If you want to know which way the wind blows in the Colonial Athletic Association these days, open your ears. The league that rode Virginia-based schools like George Mason, Virginia Commonwealth and Old Dominion to attention-grabbing Big Dance victories sounds very different these days.
For starters, Northeastern University pahked their cah in the yahd by winning 14 league games and claiming the regular-season crown. Right behind them at 13-5 was Maryland-based Towson, led by Massachusetts native Pat Skerry, who took a league doormat and turned it into a winner in one season. New guy Joe Mihalich hopes to work similar magic in his debut season at Hofstra, a pronouncement he delivers in the hard-bitten tones of a big city police detective.
“When I got here, there were four players on the team,” Mihalich told NBC Sports via phone. “That was the bad news and the good news. I had to go out and get eight guys all at once, but I was able to get my guys. The kind of guys you need to get this thing turned around.”
It’s common to hear a coach make upbeat noises when he takes over a moribund program, but that kind of confidence seems strangely warranted in the new CAA. Pat Skerry’s Towson team was built along similar lines, taking on players various and sundry in an attempt to improve on 2012’s 1-31 mark. Clearly, five wins would have counted as progress. Skerry’s team went out and won 18, despite the fact that APR missteps from the prior administration had his program on a postseason ban.
“It took a while, but they did a good job of buying in,” Skerry said, also via phone. “We didn’t talk about the ban, just about trying to get better each day. Maybe it wasn’t fair, but they handled it. Pride was the key piece.”
The Tigers are entering this season with much higher expectations, hoping to ride reigning CAA Player of the Year Jerelle Benimon to an NCAA berth. Skerry has surrounded his breakout star – a Georgetown transfer – with several complementary pieces.
“Jerome (Hairston) was on the All-Rookie team last year and he’s a lead guard who can score the ball,” Skerry said. “Timajh Parker will step right in for us this year, and our transfer from Vermont, Four McGlynn, is still a sophomore and he’s a very good shooter.”
In addition to the dramatic uptick in talent and team cohesion, Skerry is excited about the possibilities presented by SECU arena, the new $72 million home base for Tiger basketball. His team’s bright future was built brick-by-brick, quite literally.
To add a cherry on the sundae, the CAA tournament, long anchored in the Richmond Coliseum, has migrated to Baltimore this season. With Virginia-based founding members George Mason, Old Dominion and VCU realigned out of the conference, the shift makes some geographical sense.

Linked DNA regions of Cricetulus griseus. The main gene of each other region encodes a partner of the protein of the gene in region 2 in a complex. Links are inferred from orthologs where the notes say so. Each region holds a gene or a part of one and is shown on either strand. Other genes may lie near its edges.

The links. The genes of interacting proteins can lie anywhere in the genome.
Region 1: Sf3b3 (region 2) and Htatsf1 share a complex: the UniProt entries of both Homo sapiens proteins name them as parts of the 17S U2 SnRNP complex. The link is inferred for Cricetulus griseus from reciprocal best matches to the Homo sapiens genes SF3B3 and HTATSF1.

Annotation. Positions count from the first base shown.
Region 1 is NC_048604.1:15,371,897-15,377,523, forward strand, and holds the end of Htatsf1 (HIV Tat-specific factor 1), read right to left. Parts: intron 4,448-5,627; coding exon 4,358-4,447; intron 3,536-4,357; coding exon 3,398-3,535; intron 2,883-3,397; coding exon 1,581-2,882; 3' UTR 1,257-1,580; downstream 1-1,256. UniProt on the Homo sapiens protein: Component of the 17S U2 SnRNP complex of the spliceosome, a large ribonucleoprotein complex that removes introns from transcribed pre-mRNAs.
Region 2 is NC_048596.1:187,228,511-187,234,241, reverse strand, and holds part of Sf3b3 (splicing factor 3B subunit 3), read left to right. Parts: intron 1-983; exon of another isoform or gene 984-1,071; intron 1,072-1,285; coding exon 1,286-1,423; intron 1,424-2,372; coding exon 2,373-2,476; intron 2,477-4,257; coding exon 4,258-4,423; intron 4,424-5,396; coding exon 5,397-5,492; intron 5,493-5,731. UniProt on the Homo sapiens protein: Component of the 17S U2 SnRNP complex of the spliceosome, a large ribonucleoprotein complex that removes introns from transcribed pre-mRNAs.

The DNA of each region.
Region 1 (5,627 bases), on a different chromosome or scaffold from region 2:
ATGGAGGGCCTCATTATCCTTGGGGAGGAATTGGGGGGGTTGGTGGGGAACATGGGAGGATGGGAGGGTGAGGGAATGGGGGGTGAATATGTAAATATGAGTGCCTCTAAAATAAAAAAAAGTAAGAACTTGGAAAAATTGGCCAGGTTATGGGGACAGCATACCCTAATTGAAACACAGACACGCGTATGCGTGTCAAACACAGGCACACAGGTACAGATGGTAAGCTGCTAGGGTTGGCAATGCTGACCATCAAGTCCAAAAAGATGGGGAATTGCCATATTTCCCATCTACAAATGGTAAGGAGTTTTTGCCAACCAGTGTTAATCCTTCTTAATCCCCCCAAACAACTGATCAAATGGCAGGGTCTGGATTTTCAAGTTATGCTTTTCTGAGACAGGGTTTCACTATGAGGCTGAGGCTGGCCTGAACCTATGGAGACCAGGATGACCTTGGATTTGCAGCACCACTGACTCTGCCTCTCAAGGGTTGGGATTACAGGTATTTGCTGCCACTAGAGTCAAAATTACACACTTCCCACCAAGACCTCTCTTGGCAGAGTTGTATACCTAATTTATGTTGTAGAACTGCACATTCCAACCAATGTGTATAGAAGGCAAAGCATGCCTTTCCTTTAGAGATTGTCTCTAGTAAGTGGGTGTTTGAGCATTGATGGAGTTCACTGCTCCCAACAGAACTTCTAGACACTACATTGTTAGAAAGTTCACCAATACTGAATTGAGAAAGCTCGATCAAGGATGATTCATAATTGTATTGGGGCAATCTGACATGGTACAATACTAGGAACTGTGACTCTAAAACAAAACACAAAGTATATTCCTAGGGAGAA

Skerry acknowledges that the northern contingent: Towson, Delaware, Drexel and Northeastern in particular, stand to benefit from the changes. But he scoffs at the notion that the power will easily shift his direction.
“We added Charleston as well, and they beat our brains in last year,” Skerry said. “Elon’s going to be very good (in 2014), and James Madison are the reigning champs. We’ve got our hands full.”
Winning the league is, honestly, considered little more than a first step in the CAA, thanks to a rich history of giant-killing in the NCAA tournament.
“We had our coaches meeting a few months back and one of the other coaches said ‘Hey, we’ve seen teams come out of this conference and be incredibly successful, get to the Final Four,'” said Hofstra’s Mihalich. “‘Who’s going to be the next VCU or George Mason?’ I do believe that somebody can do that.”
It may not be Mihalich this year, though he made strong moves to stabilize the Pride’s roster in both the short and long term. Hofstra added graduate students Dion Nesmith (formerly at Monmouth) and Zeke Upshaw (Illinois State) to serve as one-year elder statesmen, signed three skilled freshmen and let his four holdovers show them the ropes. Another layer of known quantities will debut next season, when Juan’ya Green and Ameen Tanksley – who followed Mihalich from his last posting at Niagara – and former SMU guard Brian Bernardi are eligible to suit up.
Neither coach thinks it will be easy to seize a title in a league that hasn’t seen an auto-bid issued from north of the Mason-Dixon line since before the turn of the millennium.
“As John Chaney used to say, for us to win this year, we need the two women in our lives to be there for us,” Mihalich joked. “Mother Nature and Lady Luck. We’ve got to hope a lot of things break our way.”
Skerry, in a decidedly better place than last year, concurred.
“Make no mistake about it, winning is really hard,” the Massachusetts native said with a chuckle. “I think Doc Rivers said that.”
That being said…
“We’ve got a chance to be good. We’re not hiding from that.”